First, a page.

Downing Street And Cabinet Office Accused Of "Failures Of Leadership" In Sue Gray "Update" On Lockdown Parties
Gatherings held at Downing Street in breach of coronavirus restrictions represented "failures of leadership and judgement" by both Number 10 and the Cabinet Office, Sue Gray has concluded in a long-awaited update to her investigation into lockdown gatherings.
The twelve-page document also revealed that a "gathering" at Boris Johnson's Downing Street flat on 13 November 2020 is one of 12 events being investigated by the Met Police.
In her findings, Gray said that many of the reported gatherings held at Number 10 and across Whitehall were "difficult to justify" and that those attending had failed to meet the "high standards expected of those working at the heart of Government".
"At times it seems there was too little thought given to what was happening across the country in considering the appropriateness of some of these gatherings," the report read.
She was also critical of the "excessive consumption of alcohol" at the heart of government, which she said was "not appropriate in a professional workplace at any time".
"Some staff wanted to raise concerns about behaviours they witnessed at work but at times felt unable to do so," the report claimed.
Gray stressed, however, that she was "extremely limited in what I can say" about the Downing Street events, and that today's findings were not the "meaningful report" that had been expected.
A total of 16 events between May 2020 and April 2021 were considered by Gray's investigation, of which 12 are currently being actively investigated by the police.
Gray confirmed her team had spoken to over 70 people as part of her initial inquiry, and was given access to relevant photographs, emails and WhatsApp messages, as well as entry and exit logs for Downing Street.
There have been widespread calls for Johnson to resign following reports of the gatherings, with Labour claiming that his position is “untenable” if it was concluded that the Prime Minister had breached coronavirus regulations.
Questions still remain over whether details of events currently being investigated by the Met Police — which were omitted from the version of Gray’s report released today — will ever be published.
Downing Street has previously stated that it will publish the report as it was received, and Johnson confirmed in the Commons last week that he intends to publish the report in full.
But the Prime Minister’s spokesperson said on Monday that they “can't confirm at this point” whether details that have been removed because of the police investigation will ever be published.
“We will need to consider what might be appropriate and we are discussing with the Cabinet Office team in due course about what might be appropriate,” they said.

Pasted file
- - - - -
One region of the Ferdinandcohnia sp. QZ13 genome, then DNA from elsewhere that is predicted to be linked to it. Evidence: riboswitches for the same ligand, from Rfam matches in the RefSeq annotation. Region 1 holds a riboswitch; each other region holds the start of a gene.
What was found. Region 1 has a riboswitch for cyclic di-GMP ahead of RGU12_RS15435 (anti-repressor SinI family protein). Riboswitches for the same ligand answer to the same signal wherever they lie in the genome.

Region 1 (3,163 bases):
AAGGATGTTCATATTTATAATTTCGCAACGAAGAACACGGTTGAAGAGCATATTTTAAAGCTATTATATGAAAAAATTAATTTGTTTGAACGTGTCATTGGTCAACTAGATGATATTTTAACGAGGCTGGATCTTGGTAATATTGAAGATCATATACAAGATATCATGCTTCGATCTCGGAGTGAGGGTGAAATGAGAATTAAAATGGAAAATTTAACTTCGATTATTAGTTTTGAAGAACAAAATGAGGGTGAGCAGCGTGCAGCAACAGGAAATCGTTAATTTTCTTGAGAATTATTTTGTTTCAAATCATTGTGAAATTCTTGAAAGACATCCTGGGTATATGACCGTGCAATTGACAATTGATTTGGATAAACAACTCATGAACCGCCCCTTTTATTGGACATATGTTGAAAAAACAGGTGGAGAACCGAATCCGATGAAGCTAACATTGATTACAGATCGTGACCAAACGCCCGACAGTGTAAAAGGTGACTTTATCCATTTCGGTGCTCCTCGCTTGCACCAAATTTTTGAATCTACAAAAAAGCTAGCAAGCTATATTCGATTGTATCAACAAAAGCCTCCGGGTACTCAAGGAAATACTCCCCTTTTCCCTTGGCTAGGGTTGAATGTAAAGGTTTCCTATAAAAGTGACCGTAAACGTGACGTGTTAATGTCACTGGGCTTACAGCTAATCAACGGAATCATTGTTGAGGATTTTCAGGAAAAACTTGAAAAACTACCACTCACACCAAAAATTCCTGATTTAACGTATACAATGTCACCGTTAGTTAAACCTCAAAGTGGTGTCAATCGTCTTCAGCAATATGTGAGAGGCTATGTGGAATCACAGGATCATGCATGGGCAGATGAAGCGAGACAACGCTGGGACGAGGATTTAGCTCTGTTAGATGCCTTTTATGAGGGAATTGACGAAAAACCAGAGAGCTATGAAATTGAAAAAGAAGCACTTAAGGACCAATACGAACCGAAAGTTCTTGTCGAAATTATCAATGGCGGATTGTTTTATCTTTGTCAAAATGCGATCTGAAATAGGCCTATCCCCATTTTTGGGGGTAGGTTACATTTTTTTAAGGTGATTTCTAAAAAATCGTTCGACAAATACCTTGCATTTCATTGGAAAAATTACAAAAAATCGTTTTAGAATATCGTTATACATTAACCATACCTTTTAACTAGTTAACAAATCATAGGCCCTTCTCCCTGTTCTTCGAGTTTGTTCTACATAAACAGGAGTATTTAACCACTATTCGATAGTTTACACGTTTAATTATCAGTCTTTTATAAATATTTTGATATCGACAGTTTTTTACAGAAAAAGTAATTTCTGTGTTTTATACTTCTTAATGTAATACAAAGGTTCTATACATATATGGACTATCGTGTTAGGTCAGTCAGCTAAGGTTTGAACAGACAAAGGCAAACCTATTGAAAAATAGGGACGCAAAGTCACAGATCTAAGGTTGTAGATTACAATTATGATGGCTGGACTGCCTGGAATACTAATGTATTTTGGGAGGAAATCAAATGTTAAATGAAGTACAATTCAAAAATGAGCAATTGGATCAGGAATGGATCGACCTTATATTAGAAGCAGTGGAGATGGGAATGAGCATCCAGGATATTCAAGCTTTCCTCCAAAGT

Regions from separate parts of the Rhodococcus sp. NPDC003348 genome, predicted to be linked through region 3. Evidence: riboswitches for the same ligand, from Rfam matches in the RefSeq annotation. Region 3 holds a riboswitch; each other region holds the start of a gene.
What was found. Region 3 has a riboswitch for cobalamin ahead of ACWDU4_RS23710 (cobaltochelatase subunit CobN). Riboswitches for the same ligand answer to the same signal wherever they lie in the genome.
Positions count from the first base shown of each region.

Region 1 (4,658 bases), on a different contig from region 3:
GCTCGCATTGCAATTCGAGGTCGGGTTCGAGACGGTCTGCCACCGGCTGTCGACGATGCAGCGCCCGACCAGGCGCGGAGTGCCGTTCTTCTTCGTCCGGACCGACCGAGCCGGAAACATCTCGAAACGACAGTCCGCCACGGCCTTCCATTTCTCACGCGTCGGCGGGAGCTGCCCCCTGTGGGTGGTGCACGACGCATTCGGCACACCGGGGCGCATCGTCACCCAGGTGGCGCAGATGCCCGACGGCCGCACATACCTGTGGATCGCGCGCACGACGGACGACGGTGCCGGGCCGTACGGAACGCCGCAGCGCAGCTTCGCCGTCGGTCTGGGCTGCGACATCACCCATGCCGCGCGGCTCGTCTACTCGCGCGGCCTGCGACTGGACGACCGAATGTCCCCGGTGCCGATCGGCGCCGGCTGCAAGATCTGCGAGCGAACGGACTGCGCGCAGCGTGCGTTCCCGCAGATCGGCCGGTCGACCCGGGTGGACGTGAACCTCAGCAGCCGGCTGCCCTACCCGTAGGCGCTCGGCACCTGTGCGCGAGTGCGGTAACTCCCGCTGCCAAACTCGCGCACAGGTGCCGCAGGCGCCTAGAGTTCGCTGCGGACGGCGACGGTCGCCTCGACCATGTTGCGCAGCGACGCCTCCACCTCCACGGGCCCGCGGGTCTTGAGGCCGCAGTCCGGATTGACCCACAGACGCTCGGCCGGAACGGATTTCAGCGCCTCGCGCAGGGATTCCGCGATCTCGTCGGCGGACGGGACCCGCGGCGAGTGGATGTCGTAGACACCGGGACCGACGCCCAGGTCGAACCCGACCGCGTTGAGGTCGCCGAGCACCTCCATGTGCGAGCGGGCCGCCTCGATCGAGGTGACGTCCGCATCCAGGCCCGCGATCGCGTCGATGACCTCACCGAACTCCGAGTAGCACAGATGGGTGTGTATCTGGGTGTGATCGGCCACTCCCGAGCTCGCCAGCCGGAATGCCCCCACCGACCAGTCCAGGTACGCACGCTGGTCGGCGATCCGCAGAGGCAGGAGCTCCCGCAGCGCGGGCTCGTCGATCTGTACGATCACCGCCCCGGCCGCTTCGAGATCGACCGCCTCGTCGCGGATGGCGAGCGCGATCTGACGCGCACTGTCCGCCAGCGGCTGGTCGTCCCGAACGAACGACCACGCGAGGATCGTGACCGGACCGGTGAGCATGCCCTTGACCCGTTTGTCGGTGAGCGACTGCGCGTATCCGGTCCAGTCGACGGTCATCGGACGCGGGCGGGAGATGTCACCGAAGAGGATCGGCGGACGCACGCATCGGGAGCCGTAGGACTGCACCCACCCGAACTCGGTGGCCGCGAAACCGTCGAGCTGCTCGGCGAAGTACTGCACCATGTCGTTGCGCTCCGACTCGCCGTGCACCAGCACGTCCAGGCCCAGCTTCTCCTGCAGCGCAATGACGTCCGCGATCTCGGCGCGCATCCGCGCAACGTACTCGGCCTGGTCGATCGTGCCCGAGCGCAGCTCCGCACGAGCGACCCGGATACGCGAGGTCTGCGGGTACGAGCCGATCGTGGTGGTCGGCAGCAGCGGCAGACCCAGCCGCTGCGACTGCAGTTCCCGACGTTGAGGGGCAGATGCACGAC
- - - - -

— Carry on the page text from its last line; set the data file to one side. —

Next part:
“But at the moment it is unclear how the ongoing Met police investigation might interact with any further work on that. Obviously it’s something we will want to keep under review.”
In a fresh statement on Monday, the Met police said it had recieved over 300 images and over 500 pages of information relating to the offences it was investigating.
They confirmed they would be contacting those who attended events "to get their account".
"As a result, the Met has requested that any information identified as part of the Cabinet Office investigation about these events, is not disclosed in detail," he said.
But police were clear that their investigation would only temporarily prevent the report from being published in full. "This request only applies for the duration of our investigation and does not apply to events we are not investigating," the statement added.
On Friday the Met confirmed Gray had been asked to make “minimal reference” to events it was investigating in her report.
The force insisted, however, that it had not asked for “any limitations on other events" or "for the report to be delayed".
MPs and opposition parties reacted angrily to the Met’s statement, with some suggesting the efforts to remove key parts of Gray’s report looked like a “cover up”.
One Tory MP told PoliticsHome it was a “complete joke” that the police had ultimately chosen to investigate the allegations of Downing Street parties, despite initially stating they did not retrospectively look into Covid regulation breaches.
Dame Cressida Dick told the London Assembly last week that, because of information provided by the current Cabinet Office inquiry, officers would now investigate the reported gatherings.
A spokesperson for the PM said he believed it was "entirely right" that the Met investigate the claims, and confirmed that Johnson would speak to the police if required.
However, it is understood that the Met is yet to contact Johnson in relation to the investigation.
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